J.C. Penney Company, Inc. (NYSE:JCP) plans to devote more floor space to towels, cooking utensils and luggage to stem its falling fortunes.
Yesterday, the retailer released its earnings report for the three months ended June, revealing it lost $2.66 per share. However, silver linings were seen in the company’s better than expected gross margin. The retailer was expected to lose $1.14 in the quarter on revenue of $2.8 billion.
Brook Asset Management was up 7.27% for the first quarter, compared to the MSCI GBT TR Net World Index, which returned 3.96%. For March, the fund was up 1.1%. Q1 2021 hedge fund letters, conferences and more In his March letter to investors, which was reviewed by ValueWalk, James Hanbury of Brook said returns during Read More
New CEO reorients strategy
J.C. Penney Company, Inc. (NYSE:JCP)’s former CEO Ron Johnson was betting big on initiatives such as a more upscale home department selling designer goods such as $60 toasters and a $1,695 chair from Happy Chic. These initiatives, however, did not resonate with the retailer’s middle market customers, as the retailer’s sales at stores open at least 12 months fell 12 percent during the second quarter.
To stem its falling fortunes, J.C. Penney Company, Inc. (NYSE:JCP)’s current CEO Mike Ullman is gradually eliminating any trace of his predecessor by planning to sell low-priced items such as towels in the wide aisles in the home area. Matt Townsend of Bloomberg feels the new CEO is saddled with vestiges of his predecessor’s strategy, which involved turning the stores into mini-malls of branded boutiques that were too far along to abandon.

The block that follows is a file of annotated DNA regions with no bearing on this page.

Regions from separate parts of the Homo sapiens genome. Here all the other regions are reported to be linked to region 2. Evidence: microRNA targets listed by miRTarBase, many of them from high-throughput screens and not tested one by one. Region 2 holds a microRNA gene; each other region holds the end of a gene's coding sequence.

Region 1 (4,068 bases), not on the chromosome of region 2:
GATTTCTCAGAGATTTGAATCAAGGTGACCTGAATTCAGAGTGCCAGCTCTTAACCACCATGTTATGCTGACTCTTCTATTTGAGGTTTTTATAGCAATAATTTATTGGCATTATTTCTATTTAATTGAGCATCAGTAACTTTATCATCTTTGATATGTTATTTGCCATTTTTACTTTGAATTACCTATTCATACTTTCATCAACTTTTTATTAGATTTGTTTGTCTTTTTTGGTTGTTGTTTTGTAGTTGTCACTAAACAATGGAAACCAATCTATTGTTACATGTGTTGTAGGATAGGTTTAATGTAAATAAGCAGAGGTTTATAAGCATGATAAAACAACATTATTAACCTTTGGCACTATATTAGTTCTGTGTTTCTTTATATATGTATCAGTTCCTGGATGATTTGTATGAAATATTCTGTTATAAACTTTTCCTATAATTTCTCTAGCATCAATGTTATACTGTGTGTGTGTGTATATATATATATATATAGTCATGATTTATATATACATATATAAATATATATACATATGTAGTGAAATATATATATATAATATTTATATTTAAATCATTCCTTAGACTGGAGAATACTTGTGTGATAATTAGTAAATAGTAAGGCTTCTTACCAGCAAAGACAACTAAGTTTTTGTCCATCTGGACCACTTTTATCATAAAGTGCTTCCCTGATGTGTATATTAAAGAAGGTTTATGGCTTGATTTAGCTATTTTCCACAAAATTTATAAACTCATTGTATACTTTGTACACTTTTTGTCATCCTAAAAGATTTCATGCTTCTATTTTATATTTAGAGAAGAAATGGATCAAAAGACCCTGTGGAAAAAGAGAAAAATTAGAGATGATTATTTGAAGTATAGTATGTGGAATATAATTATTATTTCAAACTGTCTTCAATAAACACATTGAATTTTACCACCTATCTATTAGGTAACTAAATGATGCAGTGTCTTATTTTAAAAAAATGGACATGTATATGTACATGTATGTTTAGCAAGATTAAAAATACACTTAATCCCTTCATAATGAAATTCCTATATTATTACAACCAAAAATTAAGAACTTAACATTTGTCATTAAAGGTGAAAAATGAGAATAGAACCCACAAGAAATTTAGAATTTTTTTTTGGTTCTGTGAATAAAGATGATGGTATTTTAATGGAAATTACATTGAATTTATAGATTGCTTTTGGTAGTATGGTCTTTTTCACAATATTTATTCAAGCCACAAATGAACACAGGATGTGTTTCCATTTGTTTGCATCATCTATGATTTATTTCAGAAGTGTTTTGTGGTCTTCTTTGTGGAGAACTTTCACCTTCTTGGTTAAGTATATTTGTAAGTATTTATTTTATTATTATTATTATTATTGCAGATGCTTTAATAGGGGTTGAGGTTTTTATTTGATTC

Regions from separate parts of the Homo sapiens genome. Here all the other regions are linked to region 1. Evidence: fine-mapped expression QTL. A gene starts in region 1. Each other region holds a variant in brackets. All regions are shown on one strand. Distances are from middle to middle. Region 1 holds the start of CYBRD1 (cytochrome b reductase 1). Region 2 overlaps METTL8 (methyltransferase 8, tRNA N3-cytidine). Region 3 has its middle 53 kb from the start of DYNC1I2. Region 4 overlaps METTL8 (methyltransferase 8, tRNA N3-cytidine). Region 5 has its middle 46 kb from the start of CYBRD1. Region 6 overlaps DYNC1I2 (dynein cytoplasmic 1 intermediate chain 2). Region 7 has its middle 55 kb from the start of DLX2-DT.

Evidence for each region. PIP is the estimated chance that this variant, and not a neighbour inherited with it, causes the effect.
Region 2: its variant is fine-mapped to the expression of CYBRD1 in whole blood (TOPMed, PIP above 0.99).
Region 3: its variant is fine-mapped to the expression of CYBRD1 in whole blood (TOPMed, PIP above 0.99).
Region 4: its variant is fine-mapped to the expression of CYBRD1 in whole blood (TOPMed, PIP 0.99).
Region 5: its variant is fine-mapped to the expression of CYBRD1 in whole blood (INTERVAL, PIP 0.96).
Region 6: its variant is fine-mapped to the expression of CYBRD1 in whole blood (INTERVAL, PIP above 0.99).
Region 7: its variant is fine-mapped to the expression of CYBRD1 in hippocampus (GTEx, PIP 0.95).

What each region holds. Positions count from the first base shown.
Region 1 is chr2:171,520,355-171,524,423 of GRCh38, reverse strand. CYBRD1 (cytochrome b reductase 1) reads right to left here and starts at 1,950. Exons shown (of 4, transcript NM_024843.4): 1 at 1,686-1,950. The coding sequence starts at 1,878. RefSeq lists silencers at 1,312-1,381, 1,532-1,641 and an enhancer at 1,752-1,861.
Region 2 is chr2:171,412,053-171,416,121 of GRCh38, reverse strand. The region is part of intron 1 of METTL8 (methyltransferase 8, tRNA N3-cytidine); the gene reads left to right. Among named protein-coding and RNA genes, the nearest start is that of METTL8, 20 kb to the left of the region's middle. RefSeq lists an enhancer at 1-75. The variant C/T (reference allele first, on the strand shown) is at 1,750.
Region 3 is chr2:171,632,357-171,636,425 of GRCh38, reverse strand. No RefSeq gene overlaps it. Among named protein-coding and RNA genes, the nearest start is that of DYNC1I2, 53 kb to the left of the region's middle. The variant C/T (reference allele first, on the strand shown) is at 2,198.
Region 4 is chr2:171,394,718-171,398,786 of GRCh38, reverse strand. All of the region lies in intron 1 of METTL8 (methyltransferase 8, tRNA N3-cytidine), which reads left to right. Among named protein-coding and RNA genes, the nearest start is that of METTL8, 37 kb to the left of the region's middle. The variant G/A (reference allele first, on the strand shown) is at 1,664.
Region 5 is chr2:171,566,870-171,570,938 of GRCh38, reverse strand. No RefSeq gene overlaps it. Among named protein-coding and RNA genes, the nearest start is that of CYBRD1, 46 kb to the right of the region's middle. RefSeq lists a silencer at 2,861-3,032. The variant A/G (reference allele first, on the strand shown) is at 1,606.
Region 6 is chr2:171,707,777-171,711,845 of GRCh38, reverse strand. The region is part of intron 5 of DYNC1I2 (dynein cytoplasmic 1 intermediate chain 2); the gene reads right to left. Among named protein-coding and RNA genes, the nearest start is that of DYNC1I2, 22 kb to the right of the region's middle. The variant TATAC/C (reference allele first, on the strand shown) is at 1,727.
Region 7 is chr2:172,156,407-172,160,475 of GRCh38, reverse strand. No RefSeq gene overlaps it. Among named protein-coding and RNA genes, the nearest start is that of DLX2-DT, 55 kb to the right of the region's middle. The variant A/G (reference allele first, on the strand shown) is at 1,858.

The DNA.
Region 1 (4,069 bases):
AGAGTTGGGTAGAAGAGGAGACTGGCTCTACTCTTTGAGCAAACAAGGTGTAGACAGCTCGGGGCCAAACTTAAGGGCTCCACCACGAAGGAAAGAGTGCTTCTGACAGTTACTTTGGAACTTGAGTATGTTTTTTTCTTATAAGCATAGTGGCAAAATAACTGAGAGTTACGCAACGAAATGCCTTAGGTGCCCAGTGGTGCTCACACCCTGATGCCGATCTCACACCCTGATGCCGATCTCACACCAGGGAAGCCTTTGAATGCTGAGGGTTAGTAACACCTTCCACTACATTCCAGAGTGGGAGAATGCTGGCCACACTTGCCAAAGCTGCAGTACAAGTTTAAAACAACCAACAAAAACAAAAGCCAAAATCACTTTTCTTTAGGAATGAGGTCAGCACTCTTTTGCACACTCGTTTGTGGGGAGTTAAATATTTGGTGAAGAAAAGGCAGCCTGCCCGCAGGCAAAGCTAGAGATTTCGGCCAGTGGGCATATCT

Hedge fund managers’ bet on J.C. Penney
Yesterday, a Bloomberg piece revealed that hedge fund manager Kyle Bass has made a bet on the survival of the retailer by acquiring J.C. Penney Company, Inc. (NYSE:JCP)’s debt. Other hedge fund managers such as Bill Ackman and George Soros hold 17.7 percent and 9 percent of the company’s stock respectively.
However, recently Bill Ackman, head of J.C. Penney’s largest shareholder Pershing Square, had resigned from the company’s board, putting an end to a public boardroom brawl.
After posting its worse-than-expected second quarter results, J.C. Penney Company, Inc. (NYSE:JCP) revealed the progress it was making on its restructuring efforts. Interim CEO Myron Ullman said in a statement that they are moving quickly to stabilize the business and have made meaningful progress in important area. The retailer also termed the early weeks of the Back to School shopping season ‘encouraging’.
Thus, the interim CEO has to battle the expectations of hedge fund managers, preserve much-needed cash, and win back shoppers.